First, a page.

Another very different post this time. With several months of hot dry weather recently over late spring and summer and various other factors kicking in, including a persistent dodgy ankle, instead of being inspired to get outdoors and charge up hills or explore new cities I went in the opposite direction instead as it was no longer any challenge to wrestle one good blue sky day from a week of rain or indifferent weather. Somehow, somewhere along the process, I lost my mojo. Sardine like... people jammed.. several unpleasant and hot busy bus journeys might have had something to do with it, or hills covered in biting clegs, midges, ticks, and swarming with additional visitors... car parks mostly crowded by mid morning with a growing number of beauty spots charging to park there and just a general growing scunner about the whole enterprise of having to go out...just because the weather was fine- yet again!!!...no weather forecasting skills necessary... meant I switched off to it all fairly early and turned inwards instead. And surprisingly... I found I liked it that way. Along with the strange notion I didn't always have to punish my body severely to have fun.
'I used to be one of them,' I thought to myself. ' A busy bee.' And a little smile would appear. Static.
Here's my magnificent seven. Each one of these is a gem I enjoyed finding.
Book One. FLIGHTSEND: A Journey of Discovery by Linda Newbery. I picked this book up mainly for its cover art showing a teenage girl lying in a flower meadow filled with butterflies, watching a small plane flying overhead and was not disappointed by the contents inside. The majority of books in the library seem to be detective or crime novels these days- nothing wrong with that if they are exciting and well written but I also like unusual subjects. Nobody gets killed and no traumatic events happen in Flightsend just one girl's coming of age journey over a summer, as she moves house, explores her new surroundings, and tries to make sense of her new environment. No teen angst either just delightfully written and the overall feeling when finishing it was one of 'That was a really nice book'- and a privilege to dip inside someone else's life, situations and thoughts. It reminded me of my own teenage years, moving house to a new strange area, suburban/ country living in the UK and being young again in another time. A good book.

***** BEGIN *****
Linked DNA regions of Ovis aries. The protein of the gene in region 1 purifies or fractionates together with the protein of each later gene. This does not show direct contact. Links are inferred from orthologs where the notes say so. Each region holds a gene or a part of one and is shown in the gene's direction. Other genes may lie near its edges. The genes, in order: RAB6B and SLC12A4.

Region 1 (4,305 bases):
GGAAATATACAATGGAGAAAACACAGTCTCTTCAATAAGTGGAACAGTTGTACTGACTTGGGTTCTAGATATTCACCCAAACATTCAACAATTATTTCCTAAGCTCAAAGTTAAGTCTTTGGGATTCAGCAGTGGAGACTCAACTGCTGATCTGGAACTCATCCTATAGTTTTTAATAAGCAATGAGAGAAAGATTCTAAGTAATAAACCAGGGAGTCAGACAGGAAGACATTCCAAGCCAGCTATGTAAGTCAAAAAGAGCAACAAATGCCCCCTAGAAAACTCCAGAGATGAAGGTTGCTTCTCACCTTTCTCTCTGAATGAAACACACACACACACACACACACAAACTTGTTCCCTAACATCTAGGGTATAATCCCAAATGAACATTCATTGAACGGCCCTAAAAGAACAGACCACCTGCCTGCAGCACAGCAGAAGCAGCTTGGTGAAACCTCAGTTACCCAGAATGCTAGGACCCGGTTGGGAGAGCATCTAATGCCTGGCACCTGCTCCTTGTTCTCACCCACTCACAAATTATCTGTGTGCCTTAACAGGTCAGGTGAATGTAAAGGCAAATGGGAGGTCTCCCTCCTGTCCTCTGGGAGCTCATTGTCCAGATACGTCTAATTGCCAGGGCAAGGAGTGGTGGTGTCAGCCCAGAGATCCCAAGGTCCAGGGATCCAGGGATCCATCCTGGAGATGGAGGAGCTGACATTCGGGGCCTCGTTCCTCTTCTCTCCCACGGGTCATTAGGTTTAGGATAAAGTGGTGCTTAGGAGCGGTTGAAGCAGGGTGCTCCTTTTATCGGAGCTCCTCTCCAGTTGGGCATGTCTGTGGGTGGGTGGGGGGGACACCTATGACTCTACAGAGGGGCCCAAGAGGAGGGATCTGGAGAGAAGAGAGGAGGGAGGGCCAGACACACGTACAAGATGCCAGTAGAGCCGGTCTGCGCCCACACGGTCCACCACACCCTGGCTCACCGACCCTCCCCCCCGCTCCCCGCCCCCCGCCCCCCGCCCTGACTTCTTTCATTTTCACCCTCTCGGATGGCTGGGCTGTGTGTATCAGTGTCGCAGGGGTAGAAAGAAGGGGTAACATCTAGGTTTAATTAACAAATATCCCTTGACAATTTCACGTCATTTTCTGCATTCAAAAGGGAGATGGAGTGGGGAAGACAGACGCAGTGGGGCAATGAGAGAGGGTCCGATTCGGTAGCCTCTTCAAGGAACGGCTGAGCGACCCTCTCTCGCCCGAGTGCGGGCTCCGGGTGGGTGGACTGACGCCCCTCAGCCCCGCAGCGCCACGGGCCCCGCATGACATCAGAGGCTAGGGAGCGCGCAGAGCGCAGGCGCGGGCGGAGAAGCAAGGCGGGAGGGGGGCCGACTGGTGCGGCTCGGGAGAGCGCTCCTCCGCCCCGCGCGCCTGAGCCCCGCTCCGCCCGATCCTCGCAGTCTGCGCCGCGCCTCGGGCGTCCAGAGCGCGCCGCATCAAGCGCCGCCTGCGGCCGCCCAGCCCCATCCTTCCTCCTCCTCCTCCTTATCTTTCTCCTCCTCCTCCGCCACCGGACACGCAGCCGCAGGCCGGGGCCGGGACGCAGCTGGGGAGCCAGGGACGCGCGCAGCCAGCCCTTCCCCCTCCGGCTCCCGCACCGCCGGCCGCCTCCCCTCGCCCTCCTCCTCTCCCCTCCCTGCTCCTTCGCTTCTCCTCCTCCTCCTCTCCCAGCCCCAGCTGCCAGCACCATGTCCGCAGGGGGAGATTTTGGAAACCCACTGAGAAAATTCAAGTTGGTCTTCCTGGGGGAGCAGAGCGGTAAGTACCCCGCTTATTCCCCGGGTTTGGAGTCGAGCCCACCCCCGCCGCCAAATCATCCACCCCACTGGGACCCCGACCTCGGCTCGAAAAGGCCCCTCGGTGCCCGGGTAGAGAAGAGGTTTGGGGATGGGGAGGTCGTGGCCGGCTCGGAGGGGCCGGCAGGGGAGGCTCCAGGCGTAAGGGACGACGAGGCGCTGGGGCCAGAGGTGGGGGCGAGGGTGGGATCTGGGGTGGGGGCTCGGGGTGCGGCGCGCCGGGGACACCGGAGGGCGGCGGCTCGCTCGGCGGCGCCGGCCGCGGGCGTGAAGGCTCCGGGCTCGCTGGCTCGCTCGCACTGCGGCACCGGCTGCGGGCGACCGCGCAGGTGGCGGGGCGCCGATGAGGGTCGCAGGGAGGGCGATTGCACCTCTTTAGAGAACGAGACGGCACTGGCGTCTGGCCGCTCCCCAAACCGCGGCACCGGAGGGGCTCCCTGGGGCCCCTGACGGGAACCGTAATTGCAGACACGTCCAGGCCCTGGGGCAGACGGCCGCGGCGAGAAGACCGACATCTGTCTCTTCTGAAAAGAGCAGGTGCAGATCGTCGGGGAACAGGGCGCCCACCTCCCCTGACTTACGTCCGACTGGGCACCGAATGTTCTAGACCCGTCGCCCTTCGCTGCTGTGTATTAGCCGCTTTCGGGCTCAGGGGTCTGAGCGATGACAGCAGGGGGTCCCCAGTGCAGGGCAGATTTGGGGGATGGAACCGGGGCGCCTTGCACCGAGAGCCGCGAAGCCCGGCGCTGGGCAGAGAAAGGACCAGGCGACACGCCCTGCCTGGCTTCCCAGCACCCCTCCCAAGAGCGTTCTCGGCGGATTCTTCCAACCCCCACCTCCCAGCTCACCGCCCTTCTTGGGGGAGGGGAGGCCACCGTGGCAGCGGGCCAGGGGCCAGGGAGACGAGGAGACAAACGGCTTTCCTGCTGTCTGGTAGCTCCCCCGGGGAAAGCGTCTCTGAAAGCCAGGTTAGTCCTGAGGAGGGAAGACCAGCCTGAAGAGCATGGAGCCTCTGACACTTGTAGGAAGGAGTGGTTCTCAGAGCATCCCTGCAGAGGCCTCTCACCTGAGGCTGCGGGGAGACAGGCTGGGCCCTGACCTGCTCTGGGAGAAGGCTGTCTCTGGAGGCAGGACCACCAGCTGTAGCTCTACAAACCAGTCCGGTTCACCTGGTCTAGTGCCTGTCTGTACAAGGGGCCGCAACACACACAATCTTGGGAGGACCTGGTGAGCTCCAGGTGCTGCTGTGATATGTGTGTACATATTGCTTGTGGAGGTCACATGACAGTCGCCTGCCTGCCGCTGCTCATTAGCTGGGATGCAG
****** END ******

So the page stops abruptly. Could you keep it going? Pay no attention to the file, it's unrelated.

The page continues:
Book Two. Station Eleven by Emily St John Mandel. In this one the world has collapsed into a post apocalyptic setting but although it's a familiar theme these days this book comes at it from a very different angle. Less violence more an examination of what would happen day to day. Petrol and vehicle fuel has a short shelf life apparently- once it disappears the world is suddenly vast again- and dangerous- journeys undertaken on horseback once more or pulling carts with supplies and even simple things like matches, paper, and everyday objects impossible to replicate without the complexity of tools, skills and knowledge we take for granted today. A journey of hundreds of miles around the USA's Great Lakes unfolds as people revert to a simpler life of smaller self sustaining communities away from the derelict and disease prone crime ridden cities. Trust is only maintained in small family groups- any strangers a threat. Unusual and vivid- deliberately fragmented at first into several different strands but like a jigsaw puzzle it all comes together into one unit by the end. A New York Times bestseller.
Book Three. The Snow Child by Eowyn Ivey. Set in 1920s Alaska an elderly couple long for a child in a barren wilderness then get one from an unexpected source. A modern fairy tale that in less skilled hands could easily fall apart but doesn't. A Sunday Times bestseller and very different. Excellent, well crafted, and clever. A book that will stay with you for life in memory terms.